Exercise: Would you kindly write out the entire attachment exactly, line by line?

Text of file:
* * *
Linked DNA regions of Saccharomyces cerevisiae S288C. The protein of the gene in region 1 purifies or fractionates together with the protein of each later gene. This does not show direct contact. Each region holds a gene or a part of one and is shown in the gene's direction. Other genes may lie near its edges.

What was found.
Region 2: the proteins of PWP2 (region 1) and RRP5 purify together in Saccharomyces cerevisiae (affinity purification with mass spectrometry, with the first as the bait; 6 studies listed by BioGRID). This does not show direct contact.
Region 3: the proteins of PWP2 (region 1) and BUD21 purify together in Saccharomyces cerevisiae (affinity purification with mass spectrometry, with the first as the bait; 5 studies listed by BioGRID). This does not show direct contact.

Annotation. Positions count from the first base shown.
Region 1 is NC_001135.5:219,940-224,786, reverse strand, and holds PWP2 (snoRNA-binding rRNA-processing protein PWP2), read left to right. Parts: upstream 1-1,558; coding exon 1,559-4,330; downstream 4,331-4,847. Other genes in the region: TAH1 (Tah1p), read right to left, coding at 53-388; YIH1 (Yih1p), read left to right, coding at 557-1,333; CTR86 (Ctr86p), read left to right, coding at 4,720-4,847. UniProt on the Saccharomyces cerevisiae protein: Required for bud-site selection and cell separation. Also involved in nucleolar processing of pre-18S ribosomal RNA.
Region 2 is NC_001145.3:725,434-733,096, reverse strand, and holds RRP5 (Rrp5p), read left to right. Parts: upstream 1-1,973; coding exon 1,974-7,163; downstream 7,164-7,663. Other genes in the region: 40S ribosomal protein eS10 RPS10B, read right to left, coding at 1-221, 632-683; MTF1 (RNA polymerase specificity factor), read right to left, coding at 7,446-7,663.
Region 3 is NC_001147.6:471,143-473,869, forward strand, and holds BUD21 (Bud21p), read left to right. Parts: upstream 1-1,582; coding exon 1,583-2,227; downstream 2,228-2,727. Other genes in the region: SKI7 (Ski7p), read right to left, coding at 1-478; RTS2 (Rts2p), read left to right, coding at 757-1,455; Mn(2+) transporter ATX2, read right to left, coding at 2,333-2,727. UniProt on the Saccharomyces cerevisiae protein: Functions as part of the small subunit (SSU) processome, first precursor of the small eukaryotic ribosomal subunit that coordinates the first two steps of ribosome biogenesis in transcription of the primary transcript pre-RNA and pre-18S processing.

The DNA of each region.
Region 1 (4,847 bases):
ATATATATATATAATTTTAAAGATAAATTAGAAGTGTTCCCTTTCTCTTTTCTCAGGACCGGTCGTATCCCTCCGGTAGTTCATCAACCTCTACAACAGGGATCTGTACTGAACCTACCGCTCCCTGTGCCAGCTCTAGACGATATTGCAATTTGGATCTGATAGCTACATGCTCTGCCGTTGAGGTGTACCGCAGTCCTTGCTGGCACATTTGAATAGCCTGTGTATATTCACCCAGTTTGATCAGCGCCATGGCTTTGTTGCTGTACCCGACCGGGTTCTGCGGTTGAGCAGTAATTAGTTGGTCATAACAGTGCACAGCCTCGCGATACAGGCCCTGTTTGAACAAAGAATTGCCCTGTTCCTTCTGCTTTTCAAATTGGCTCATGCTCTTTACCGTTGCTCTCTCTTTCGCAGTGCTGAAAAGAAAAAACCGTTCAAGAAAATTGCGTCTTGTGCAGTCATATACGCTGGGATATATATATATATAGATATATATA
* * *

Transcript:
Linked DNA regions of Saccharomyces cerevisiae S288C. The protein of the gene in region 1 purifies or fractionates together with the protein of each later gene. This does not show direct contact. Each region holds a gene or a part of one and is shown in the gene's direction. Other genes may lie near its edges.

What was found.
Region 2: the proteins of PWP2 (region 1) and RRP5 purify together in Saccharomyces cerevisiae (affinity purification with mass spectrometry, with the first as the bait; 6 studies listed by BioGRID). This does not show direct contact.
Region 3: the proteins of PWP2 (region 1) and BUD21 purify together in Saccharomyces cerevisiae (affinity purification with mass spectrometry, with the first as the bait; 5 studies listed by BioGRID). This does not show direct contact.

Annotation. Positions count from the first base shown.
Region 1 is NC_001135.5:219,940-224,786, reverse strand, and holds PWP2 (snoRNA-binding rRNA-processing protein PWP2), read left to right. Parts: upstream 1-1,558; coding exon 1,559-4,330; downstream 4,331-4,847. Other genes in the region: TAH1 (Tah1p), read right to left, coding at 53-388; YIH1 (Yih1p), read left to right, coding at 557-1,333; CTR86 (Ctr86p), read left to right, coding at 4,720-4,847. UniProt on the Saccharomyces cerevisiae protein: Required for bud-site selection and cell separation. Also involved in nucleolar processing of pre-18S ribosomal RNA.
Region 2 is NC_001145.3:725,434-733,096, reverse strand, and holds RRP5 (Rrp5p), read left to right. Parts: upstream 1-1,973; coding exon 1,974-7,163; downstream 7,164-7,663. Other genes in the region: 40S ribosomal protein eS10 RPS10B, read right to left, coding at 1-221, 632-683; MTF1 (RNA polymerase specificity factor), read right to left, coding at 7,446-7,663.
Region 3 is NC_001147.6:471,143-473,869, forward strand, and holds BUD21 (Bud21p), read left to right. Parts: upstream 1-1,582; coding exon 1,583-2,227; downstream 2,228-2,727. Other genes in the region: SKI7 (Ski7p), read right to left, coding at 1-478; RTS2 (Rts2p), read left to right, coding at 757-1,455; Mn(2+) transporter ATX2, read right to left, coding at 2,333-2,727. UniProt on the Saccharomyces cerevisiae protein: Functions as part of the small subunit (SSU) processome, first precursor of the small eukaryotic ribosomal subunit that coordinates the first two steps of ribosome biogenesis in transcription of the primary transcript pre-RNA and pre-18S processing.

The DNA of each region.
Region 1 (4,847 bases):
ATATATATATATAATTTTAAAGATAAATTAGAAGTGTTCCCTTTCTCTTTTCTCAGGACCGGTCGTATCCCTCCGGTAGTTCATCAACCTCTACAACAGGGATCTGTACTGAACCTACCGCTCCCTGTGCCAGCTCTAGACGATATTGCAATTTGGATCTGATAGCTACATGCTCTGCCGTTGAGGTGTACCGCAGTCCTTGCTGGCACATTTGAATAGCCTGTGTATATTCACCCAGTTTGATCAGCGCCATGGCTTTGTTGCTGTACCCGACCGGGTTCTGCGGTTGAGCAGTAATTAGTTGGTCATAACAGTGCACAGCCTCGCGATACAGGCCCTGTTTGAACAAAGAATTGCCCTGTTCCTTCTGCTTTTCAAATTGGCTCATGCTCTTTACCGTTGCTCTCTCTTTCGCAGTGCTGAAAAGAAAAAACCGTTCAAGAAAATTGCGTCTTGTGCAGTCATATACGCTGGGATATATATATATATAGATATATATA